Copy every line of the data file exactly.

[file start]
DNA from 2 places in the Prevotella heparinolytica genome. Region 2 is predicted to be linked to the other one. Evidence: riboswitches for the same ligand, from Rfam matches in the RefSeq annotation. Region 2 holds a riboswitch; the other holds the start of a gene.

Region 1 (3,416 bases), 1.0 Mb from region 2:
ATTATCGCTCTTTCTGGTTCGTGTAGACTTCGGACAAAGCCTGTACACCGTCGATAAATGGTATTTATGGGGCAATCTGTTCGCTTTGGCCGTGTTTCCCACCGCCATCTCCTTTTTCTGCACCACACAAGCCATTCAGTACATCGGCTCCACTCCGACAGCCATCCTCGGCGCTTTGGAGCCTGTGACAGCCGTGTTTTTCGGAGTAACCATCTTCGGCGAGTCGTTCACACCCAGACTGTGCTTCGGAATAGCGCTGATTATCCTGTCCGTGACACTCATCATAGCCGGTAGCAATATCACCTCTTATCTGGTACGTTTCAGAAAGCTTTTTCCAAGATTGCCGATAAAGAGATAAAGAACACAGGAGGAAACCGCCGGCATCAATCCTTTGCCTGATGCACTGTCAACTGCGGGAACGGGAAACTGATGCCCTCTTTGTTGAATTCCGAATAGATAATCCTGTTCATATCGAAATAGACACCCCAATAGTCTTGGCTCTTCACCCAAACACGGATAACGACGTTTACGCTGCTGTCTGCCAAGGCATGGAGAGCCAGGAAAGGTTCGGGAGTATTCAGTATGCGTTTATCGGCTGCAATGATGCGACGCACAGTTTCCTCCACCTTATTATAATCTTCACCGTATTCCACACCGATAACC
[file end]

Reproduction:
DNA from 2 places in the Prevotella heparinolytica genome. Region 2 is predicted to be linked to the other one. Evidence: riboswitches for the same ligand, from Rfam matches in the RefSeq annotation. Region 2 holds a riboswitch; the other holds the start of a gene.

Region 1 (3,416 bases), 1.0 Mb from region 2:
ATTATCGCTCTTTCTGGTTCGTGTAGACTTCGGACAAAGCCTGTACACCGTCGATAAATGGTATTTATGGGGCAATCTGTTCGCTTTGGCCGTGTTTCCCACCGCCATCTCCTTTTTCTGCACCACACAAGCCATTCAGTACATCGGCTCCACTCCGACAGCCATCCTCGGCGCTTTGGAGCCTGTGACAGCCGTGTTTTTCGGAGTAACCATCTTCGGCGAGTCGTTCACACCCAGACTGTGCTTCGGAATAGCGCTGATTATCCTGTCCGTGACACTCATCATAGCCGGTAGCAATATCACCTCTTATCTGGTACGTTTCAGAAAGCTTTTTCCAAGATTGCCGATAAAGAGATAAAGAACACAGGAGGAAACCGCCGGCATCAATCCTTTGCCTGATGCACTGTCAACTGCGGGAACGGGAAACTGATGCCCTCTTTGTTGAATTCCGAATAGATAATCCTGTTCATATCGAAATAGACACCCCAATAGTCTTGGCTCTTCACCCAAACACGGATAACGACGTTTACGCTGCTGTCTGCCAAGGCATGGAGAGCCAGGAAAGGTTCGGGAGTATTCAGTATGCGTTTATCGGCTGCAATGATGCGACGCACAGTTTCCTCCACCTTATTATAATCTTCACCGTATTCCACACCGATAACC